/ 18 August 2021

Plenty of blame as the Taliban settles in


As world leaders grapple with the consequences of the Taliban’s takeover of Afghanistan, the militant Islamists have spoken about how they will govern. Overnight, spokesman Zabihullah Mujahid addressed the media in Kabul and said that Afghans must live “within the framework of Islam”. When it comes to women, they will be able to work and study, he said. “Women are going to be very active within our society,” he said. Yesterday, the Taliban declared a general amnesty across Afghanistan and asked government employees to return to work. The details are vague, and scepticism about the charm offensive is high from those who remember their repressed lives under the Taliban 20 years ago. So far, there are no reports of unrest in the capital Kabul – something the US President Joe Biden yesterday warned the Taliban against.

Addressing the nation yesterday, he said that he stands by the decision to withdraw US troops – a call that put the fall of the Afghan Government/Taliban’s rise on the fast track. He said the scenes of stranded civilians were “gut-wrenching” and that things unfolded “more quickly than we anticipated”. But he put the blame on the fallen government and its crushed military. “Here’s what I believe to my core: It is wrong to order American troops to step up when Afghanistan’s own armed forces would not,” said Biden. He faces fierce criticism for getting troops out but leaving US citizens and Afghans who helped them during the last 20 years behind. As for the 600ish Aussies and locals who helped our troops, PM Scott Morrison yesterday said an evacuation is planned, but he does not know when it will happen, and he does not believe all locally engaged staff will be airlifted out.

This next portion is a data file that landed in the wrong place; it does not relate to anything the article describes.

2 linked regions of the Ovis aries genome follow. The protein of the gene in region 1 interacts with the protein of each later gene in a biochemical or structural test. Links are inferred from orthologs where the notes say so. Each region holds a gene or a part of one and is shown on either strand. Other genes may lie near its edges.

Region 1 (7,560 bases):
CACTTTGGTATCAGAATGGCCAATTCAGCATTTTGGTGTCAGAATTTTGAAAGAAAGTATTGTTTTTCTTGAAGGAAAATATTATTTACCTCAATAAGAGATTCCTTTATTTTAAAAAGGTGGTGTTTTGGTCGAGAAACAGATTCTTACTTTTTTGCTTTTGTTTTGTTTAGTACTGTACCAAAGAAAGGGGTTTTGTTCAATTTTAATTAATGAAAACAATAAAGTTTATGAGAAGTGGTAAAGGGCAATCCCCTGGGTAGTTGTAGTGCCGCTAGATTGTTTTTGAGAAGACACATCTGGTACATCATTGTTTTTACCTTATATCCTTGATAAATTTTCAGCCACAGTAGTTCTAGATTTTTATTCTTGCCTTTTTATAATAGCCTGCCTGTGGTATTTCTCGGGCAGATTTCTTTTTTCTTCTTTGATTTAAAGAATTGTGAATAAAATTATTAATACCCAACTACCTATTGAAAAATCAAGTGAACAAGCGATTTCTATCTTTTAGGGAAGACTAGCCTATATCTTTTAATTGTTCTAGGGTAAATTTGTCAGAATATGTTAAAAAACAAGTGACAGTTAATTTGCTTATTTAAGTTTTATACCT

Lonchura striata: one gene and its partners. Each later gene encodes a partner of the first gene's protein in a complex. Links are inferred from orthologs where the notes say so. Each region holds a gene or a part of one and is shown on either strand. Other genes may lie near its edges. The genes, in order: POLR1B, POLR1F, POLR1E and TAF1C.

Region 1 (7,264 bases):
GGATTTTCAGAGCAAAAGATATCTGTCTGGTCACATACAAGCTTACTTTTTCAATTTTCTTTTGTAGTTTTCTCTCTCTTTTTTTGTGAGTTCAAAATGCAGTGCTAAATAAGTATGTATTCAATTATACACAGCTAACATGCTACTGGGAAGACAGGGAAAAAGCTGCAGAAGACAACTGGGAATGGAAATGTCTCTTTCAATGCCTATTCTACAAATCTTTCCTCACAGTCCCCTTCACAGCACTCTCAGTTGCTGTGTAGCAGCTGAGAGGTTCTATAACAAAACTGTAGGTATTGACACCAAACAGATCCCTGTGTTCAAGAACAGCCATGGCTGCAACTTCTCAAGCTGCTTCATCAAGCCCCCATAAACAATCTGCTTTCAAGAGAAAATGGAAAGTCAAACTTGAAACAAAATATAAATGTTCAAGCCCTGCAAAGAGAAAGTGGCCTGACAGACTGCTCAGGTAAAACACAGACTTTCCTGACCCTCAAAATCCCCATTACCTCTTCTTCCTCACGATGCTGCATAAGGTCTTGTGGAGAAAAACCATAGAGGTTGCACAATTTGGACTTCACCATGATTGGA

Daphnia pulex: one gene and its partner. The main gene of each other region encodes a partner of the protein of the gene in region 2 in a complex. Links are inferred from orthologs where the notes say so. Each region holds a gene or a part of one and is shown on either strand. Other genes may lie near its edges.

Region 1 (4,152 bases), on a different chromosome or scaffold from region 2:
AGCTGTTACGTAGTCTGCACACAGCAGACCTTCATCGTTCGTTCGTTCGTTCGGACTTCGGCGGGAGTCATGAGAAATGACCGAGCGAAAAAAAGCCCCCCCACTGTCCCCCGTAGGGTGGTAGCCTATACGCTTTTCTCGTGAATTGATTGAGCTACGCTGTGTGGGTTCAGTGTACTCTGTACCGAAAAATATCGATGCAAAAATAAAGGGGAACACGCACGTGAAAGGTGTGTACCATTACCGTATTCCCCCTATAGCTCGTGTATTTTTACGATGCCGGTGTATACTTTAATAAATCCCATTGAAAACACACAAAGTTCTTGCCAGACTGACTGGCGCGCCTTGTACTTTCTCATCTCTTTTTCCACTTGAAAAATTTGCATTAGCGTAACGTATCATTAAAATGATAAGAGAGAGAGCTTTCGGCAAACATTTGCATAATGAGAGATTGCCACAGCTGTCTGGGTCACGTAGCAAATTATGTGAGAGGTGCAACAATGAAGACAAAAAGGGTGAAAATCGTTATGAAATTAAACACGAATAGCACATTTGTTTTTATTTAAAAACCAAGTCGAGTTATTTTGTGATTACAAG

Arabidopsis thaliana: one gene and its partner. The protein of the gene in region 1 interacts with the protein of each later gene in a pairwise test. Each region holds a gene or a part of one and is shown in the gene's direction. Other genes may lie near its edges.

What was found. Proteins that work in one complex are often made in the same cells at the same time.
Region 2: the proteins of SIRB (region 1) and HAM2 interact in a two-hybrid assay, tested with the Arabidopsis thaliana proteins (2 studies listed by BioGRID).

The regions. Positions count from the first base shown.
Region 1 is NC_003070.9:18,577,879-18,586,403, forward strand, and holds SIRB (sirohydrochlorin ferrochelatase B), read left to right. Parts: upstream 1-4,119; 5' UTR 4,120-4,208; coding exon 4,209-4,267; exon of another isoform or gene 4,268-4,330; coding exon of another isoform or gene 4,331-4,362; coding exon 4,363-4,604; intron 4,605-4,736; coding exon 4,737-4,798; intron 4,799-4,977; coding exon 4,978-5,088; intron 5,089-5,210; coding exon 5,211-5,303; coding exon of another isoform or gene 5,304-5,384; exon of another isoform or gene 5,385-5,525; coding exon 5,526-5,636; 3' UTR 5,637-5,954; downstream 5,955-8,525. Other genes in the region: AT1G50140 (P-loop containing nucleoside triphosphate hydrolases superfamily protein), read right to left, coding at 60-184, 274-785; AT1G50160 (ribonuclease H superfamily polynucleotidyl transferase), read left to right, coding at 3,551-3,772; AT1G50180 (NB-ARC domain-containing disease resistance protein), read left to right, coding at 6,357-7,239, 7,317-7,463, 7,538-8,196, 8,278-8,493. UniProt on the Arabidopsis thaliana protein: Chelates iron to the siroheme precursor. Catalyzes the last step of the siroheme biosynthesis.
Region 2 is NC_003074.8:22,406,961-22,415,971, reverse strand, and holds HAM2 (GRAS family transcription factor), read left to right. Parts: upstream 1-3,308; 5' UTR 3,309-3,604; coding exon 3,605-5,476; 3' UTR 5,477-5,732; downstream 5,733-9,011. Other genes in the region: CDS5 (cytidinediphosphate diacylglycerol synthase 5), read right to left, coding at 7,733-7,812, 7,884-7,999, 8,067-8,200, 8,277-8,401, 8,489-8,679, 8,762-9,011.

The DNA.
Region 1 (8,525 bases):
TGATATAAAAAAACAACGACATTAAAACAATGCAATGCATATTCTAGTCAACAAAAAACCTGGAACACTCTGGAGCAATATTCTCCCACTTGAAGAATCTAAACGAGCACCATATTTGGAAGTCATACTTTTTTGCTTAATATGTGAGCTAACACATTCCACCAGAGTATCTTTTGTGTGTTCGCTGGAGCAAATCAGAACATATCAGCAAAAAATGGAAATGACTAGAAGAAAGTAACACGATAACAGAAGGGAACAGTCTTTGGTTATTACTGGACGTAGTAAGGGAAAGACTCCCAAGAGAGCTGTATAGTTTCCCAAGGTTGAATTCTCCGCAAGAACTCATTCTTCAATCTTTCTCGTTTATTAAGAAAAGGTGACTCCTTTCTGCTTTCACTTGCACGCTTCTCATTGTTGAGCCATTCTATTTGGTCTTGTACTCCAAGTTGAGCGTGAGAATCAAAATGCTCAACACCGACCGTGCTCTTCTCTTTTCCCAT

You wanna get visual? Let’s get into visual with 2 links we recommend. For a gallery of photos from the pivotal moments of the last few weeks, this one from CNN is a pearler. And this analysis from the New York Times takes media outlet/social media videos and puts them into a timeline of key events that led to the fall of Kabul on Monday – we’ve never seen anything like it.

Image source: Zabi Karimi/Associated Press

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